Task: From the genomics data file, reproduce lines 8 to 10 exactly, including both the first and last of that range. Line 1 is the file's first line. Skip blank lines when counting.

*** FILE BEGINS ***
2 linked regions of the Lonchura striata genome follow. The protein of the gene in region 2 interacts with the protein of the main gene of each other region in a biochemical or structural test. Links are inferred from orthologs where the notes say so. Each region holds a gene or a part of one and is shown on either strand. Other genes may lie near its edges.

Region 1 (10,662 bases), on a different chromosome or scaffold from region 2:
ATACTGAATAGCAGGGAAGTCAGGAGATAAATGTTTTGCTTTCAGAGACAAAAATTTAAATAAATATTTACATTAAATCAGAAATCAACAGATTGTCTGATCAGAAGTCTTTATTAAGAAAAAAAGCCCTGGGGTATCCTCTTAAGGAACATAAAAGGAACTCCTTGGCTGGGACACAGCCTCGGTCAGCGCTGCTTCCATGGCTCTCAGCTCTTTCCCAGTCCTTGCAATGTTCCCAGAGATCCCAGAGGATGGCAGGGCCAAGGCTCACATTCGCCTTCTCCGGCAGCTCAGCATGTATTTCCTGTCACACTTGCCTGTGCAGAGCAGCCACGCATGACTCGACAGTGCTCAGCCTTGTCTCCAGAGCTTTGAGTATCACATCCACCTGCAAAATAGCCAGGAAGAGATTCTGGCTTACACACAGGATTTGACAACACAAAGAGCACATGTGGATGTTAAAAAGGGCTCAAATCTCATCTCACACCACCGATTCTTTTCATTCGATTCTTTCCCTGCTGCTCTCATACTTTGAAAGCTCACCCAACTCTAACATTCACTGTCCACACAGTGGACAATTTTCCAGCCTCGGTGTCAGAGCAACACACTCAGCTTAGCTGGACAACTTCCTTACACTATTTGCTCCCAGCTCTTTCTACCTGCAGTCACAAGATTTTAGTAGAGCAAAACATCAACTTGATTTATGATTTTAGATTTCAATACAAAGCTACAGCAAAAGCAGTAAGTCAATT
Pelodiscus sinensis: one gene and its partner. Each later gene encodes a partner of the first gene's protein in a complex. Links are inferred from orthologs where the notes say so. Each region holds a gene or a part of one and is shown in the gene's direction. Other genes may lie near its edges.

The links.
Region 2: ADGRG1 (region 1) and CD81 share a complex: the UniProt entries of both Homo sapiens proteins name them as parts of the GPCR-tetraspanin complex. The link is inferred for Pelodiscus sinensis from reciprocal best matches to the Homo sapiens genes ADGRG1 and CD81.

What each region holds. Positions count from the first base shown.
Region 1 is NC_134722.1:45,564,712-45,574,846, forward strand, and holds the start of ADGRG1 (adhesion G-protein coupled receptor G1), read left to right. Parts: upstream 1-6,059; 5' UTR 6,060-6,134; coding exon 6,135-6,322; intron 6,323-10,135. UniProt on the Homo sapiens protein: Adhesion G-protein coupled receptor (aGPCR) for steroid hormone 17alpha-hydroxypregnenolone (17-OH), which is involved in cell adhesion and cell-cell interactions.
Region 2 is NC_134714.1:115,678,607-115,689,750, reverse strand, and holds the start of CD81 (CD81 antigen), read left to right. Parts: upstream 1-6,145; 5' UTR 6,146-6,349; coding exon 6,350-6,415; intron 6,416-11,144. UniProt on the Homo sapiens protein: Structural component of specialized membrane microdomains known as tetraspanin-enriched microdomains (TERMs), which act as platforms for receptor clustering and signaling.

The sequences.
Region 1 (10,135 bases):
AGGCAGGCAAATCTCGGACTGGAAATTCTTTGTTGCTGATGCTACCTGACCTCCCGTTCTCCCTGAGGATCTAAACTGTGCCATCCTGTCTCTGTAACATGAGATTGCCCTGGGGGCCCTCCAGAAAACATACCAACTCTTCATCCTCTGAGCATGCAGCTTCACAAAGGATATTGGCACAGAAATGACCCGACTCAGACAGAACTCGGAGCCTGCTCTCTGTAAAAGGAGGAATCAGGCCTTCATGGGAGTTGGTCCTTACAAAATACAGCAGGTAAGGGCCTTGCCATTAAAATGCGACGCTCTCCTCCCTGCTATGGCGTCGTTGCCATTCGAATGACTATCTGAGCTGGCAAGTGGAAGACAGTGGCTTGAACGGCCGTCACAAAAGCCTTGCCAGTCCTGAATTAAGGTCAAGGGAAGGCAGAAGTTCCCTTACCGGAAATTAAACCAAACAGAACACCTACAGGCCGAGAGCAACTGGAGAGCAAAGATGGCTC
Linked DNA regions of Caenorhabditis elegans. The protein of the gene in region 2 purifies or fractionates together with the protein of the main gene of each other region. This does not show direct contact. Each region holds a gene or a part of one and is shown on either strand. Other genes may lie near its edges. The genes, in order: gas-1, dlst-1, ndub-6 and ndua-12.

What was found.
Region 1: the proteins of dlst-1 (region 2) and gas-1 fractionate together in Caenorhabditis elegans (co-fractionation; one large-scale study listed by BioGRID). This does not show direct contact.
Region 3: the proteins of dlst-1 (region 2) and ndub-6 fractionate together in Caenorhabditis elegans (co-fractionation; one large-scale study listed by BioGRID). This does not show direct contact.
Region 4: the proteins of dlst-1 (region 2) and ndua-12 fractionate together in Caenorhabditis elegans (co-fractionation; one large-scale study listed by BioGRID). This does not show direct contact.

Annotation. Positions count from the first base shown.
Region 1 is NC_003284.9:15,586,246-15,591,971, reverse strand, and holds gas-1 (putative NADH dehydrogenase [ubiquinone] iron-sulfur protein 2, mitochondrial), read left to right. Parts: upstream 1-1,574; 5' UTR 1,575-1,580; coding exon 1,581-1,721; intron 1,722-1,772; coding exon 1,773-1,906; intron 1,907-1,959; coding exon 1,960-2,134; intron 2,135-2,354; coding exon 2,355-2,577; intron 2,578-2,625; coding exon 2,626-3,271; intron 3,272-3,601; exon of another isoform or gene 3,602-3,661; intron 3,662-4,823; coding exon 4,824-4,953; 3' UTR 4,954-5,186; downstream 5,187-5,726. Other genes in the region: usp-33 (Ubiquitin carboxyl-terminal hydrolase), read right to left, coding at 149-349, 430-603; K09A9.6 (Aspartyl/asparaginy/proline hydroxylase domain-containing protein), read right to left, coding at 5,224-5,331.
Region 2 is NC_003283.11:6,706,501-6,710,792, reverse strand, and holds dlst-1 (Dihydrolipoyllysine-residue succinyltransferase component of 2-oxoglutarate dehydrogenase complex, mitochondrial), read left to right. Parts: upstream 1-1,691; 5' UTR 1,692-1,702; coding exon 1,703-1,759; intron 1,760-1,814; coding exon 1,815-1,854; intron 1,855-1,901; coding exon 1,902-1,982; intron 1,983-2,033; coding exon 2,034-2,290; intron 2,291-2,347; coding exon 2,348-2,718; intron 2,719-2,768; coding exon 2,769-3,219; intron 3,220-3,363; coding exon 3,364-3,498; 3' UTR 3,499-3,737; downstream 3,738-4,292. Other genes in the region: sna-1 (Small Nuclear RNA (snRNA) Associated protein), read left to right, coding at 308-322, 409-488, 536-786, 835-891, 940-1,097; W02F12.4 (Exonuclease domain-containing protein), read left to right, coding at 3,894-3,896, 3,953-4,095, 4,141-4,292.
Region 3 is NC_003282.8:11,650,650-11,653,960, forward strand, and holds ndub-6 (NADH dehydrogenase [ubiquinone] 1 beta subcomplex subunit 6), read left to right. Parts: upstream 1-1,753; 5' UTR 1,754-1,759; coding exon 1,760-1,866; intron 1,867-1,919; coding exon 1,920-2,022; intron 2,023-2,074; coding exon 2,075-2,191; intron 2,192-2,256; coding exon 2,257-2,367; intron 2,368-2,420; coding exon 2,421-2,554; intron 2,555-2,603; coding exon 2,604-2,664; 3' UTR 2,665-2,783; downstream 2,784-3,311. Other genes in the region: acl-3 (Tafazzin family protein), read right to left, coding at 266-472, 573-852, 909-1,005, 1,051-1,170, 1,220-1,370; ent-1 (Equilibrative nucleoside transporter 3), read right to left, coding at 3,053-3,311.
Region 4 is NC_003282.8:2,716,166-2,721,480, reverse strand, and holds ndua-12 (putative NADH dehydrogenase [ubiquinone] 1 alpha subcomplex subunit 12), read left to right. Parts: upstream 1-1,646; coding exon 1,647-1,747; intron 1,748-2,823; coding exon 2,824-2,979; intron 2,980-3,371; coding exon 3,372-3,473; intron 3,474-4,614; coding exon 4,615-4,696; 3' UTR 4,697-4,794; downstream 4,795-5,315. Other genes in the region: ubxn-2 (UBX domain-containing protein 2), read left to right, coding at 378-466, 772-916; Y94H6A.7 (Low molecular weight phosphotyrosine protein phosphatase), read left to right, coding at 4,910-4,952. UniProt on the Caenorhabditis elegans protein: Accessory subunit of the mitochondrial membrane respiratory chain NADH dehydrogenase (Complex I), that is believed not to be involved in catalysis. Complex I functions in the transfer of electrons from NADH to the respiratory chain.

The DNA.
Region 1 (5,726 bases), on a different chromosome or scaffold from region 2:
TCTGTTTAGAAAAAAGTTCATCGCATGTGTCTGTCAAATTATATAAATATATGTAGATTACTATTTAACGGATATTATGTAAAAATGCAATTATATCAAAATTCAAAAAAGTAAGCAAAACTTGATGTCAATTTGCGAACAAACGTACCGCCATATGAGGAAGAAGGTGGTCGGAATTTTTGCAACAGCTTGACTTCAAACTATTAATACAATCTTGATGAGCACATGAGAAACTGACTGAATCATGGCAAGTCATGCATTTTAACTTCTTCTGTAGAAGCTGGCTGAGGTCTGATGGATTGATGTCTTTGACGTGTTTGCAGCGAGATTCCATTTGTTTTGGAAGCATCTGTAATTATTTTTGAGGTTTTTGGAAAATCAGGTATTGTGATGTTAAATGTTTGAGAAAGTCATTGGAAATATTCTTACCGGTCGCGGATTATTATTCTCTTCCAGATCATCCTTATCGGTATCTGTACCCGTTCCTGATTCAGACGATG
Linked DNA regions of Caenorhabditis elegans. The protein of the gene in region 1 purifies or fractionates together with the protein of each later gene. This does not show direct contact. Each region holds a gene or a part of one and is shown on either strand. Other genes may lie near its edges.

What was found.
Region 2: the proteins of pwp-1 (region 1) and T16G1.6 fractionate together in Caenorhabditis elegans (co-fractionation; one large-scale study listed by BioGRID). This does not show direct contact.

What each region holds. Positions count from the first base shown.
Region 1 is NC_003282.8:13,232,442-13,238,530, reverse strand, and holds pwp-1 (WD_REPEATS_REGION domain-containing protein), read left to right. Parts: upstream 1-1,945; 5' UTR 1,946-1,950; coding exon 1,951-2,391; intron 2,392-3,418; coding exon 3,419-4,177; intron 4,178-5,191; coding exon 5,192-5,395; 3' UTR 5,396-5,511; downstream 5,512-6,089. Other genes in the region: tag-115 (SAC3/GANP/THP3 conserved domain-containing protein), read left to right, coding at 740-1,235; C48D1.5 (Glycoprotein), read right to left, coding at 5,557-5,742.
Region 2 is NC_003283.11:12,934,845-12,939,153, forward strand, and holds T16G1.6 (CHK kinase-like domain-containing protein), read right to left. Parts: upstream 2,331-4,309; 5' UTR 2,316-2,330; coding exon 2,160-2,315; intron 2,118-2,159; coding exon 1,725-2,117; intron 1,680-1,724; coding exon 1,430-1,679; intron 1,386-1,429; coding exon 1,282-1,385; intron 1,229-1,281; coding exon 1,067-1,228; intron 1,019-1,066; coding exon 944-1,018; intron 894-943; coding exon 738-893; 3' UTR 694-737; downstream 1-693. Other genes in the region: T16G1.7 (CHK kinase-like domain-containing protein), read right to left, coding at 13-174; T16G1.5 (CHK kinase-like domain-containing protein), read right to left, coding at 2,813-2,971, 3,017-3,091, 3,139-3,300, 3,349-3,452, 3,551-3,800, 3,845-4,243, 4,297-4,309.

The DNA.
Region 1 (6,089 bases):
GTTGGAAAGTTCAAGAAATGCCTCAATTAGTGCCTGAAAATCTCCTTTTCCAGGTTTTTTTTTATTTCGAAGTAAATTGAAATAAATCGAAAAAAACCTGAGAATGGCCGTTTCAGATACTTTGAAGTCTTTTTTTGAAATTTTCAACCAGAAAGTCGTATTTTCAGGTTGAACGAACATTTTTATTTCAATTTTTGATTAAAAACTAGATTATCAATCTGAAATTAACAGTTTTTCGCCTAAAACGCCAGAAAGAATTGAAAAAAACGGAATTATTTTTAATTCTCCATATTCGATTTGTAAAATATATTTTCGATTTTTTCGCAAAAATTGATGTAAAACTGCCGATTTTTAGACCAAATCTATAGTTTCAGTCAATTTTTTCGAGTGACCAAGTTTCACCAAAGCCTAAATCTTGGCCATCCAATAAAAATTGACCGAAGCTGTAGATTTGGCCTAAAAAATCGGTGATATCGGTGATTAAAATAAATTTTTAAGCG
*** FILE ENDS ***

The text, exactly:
Region 1 is NC_134722.1:45,564,712-45,574,846, forward strand, and holds the start of ADGRG1 (adhesion G-protein coupled receptor G1), read left to right. Parts: upstream 1-6,059; 5' UTR 6,060-6,134; coding exon 6,135-6,322; intron 6,323-10,135. UniProt on the Homo sapiens protein: Adhesion G-protein coupled receptor (aGPCR) for steroid hormone 17alpha-hydroxypregnenolone (17-OH), which is involved in cell adhesion and cell-cell interactions.
Region 2 is NC_134714.1:115,678,607-115,689,750, reverse strand, and holds the start of CD81 (CD81 antigen), read left to right. Parts: upstream 1-6,145; 5' UTR 6,146-6,349; coding exon 6,350-6,415; intron 6,416-11,144. UniProt on the Homo sapiens protein: Structural component of specialized membrane microdomains known as tetraspanin-enriched microdomains (TERMs), which act as platforms for receptor clustering and signaling.

The sequences.